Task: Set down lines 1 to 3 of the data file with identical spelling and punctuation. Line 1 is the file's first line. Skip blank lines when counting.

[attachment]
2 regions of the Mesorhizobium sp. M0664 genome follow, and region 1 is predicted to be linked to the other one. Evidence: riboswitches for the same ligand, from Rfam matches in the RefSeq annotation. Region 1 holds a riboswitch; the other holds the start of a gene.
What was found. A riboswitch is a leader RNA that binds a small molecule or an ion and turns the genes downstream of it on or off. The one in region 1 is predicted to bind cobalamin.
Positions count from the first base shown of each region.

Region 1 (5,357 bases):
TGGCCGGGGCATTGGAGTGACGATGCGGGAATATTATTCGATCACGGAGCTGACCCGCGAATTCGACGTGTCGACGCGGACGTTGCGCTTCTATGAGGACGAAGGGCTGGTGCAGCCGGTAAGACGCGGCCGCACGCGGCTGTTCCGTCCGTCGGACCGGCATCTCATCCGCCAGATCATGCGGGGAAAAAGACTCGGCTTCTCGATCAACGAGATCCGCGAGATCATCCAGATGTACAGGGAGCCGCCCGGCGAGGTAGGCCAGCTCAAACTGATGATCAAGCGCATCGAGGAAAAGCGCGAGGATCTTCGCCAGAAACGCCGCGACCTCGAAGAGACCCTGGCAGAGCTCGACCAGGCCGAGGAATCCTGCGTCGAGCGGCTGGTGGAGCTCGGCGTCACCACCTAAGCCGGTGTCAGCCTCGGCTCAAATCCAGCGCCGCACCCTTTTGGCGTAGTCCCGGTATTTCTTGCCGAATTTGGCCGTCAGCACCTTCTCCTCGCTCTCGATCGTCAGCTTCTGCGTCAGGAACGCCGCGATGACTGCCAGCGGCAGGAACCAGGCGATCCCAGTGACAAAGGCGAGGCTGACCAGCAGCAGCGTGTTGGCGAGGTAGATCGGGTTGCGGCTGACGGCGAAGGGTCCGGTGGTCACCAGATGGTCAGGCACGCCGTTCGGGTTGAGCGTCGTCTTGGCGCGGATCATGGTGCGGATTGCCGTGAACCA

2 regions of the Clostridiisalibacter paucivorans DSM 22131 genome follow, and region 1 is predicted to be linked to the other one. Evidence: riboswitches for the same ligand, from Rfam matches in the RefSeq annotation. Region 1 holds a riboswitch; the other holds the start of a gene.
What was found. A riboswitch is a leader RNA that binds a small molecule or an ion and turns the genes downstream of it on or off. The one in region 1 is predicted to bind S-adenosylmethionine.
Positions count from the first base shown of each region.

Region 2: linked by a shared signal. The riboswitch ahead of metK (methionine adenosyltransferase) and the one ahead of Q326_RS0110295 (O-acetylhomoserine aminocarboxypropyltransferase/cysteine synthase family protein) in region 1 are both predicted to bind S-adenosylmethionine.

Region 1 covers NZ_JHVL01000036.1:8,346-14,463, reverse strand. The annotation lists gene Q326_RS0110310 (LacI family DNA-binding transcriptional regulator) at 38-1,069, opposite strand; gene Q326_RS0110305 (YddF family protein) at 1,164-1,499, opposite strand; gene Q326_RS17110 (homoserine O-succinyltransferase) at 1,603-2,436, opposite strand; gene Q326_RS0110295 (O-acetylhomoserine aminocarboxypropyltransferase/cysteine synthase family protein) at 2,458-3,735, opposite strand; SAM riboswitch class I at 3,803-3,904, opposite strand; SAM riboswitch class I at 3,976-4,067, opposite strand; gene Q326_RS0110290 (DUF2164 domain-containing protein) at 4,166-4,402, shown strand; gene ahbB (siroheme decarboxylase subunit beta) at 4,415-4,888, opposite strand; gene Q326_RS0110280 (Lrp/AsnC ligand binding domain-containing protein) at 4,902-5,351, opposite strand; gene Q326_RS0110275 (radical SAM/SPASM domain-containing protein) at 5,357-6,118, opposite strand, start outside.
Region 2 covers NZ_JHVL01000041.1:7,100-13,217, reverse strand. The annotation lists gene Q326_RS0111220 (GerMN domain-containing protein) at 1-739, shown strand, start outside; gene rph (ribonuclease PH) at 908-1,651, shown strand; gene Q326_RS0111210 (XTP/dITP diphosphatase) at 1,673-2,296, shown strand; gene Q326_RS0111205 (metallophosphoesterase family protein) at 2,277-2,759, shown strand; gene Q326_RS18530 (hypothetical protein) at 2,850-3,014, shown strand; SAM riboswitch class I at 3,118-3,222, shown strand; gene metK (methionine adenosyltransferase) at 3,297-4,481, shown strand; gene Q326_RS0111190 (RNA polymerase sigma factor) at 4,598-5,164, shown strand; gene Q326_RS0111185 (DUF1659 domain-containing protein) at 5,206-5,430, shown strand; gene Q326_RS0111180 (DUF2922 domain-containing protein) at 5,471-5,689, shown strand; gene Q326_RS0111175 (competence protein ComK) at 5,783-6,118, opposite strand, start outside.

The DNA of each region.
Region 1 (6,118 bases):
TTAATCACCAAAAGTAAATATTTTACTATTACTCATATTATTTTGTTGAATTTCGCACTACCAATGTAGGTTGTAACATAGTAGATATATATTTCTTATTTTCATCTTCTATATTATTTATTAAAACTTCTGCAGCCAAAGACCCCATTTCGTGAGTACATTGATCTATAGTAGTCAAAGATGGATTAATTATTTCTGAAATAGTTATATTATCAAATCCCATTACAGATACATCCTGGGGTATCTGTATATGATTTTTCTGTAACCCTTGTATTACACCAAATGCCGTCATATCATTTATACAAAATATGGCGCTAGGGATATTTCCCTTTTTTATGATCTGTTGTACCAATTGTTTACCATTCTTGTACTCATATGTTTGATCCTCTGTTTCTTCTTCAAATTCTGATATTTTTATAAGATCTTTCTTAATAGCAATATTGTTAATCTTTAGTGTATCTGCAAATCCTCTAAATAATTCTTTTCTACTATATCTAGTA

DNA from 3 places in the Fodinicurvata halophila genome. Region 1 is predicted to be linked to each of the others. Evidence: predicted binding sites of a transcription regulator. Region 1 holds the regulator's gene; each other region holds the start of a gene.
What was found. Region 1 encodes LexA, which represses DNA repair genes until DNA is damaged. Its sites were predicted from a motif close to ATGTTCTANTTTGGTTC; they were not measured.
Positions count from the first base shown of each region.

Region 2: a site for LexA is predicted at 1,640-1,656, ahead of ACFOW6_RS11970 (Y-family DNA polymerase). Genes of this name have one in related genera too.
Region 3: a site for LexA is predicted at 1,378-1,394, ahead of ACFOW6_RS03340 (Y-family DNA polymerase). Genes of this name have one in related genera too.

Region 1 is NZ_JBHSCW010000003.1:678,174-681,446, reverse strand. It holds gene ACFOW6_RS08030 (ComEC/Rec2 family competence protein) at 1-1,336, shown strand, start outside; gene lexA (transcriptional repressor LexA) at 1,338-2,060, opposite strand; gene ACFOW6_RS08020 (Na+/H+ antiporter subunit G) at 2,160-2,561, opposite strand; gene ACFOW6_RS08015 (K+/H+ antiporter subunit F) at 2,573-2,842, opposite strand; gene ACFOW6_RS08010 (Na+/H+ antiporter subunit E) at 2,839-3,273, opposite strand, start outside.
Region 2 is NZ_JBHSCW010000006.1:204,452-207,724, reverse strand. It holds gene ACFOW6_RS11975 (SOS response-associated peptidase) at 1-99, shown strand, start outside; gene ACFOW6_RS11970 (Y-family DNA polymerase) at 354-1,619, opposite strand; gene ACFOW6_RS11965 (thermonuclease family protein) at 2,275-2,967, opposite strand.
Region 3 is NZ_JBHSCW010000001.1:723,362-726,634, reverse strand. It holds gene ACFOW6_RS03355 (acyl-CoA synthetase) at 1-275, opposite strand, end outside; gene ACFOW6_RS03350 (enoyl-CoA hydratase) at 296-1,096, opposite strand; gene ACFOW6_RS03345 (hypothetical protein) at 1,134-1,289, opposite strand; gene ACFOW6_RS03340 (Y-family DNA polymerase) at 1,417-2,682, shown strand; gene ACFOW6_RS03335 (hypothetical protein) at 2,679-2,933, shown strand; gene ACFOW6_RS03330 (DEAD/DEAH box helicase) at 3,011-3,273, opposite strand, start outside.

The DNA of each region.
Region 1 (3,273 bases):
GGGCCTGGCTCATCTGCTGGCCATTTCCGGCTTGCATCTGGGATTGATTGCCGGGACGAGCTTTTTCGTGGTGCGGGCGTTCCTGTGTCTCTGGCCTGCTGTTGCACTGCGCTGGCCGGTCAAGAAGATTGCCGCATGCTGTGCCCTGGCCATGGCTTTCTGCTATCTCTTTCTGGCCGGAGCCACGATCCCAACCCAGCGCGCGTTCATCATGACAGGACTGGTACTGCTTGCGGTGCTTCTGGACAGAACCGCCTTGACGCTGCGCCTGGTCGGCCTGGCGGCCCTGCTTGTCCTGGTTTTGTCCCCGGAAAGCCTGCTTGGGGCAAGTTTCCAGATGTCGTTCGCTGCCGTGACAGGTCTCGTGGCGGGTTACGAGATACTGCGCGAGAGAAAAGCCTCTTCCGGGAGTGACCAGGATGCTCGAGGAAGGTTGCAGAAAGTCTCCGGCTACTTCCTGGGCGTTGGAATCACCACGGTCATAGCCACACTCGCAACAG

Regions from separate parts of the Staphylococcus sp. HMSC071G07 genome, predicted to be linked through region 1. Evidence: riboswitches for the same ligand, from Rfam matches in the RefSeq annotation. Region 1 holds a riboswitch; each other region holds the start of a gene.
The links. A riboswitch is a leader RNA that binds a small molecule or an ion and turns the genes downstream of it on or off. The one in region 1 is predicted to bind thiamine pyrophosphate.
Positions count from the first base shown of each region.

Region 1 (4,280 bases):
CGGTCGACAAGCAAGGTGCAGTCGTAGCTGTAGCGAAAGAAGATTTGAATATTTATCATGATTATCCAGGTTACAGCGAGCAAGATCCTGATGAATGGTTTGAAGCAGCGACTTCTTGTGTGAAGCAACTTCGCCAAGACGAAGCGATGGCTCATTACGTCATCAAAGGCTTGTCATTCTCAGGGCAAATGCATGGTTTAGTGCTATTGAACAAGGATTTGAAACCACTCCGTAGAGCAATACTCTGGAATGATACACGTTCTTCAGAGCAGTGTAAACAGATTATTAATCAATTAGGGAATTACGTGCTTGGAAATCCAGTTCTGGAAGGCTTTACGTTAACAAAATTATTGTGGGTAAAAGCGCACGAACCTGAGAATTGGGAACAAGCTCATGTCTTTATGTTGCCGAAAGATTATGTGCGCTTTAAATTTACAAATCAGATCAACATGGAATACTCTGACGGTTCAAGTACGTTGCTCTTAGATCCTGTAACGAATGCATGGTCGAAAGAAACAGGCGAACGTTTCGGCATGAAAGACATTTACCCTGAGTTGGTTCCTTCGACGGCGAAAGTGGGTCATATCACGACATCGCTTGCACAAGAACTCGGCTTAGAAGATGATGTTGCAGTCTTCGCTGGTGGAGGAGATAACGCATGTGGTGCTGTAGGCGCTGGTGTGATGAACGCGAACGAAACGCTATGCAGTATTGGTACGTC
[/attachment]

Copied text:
2 regions of the Mesorhizobium sp. M0664 genome follow, and region 1 is predicted to be linked to the other one. Evidence: riboswitches for the same ligand, from Rfam matches in the RefSeq annotation. Region 1 holds a riboswitch; the other holds the start of a gene.
What was found. A riboswitch is a leader RNA that binds a small molecule or an ion and turns the genes downstream of it on or off. The one in region 1 is predicted to bind cobalamin.
Positions count from the first base shown of each region.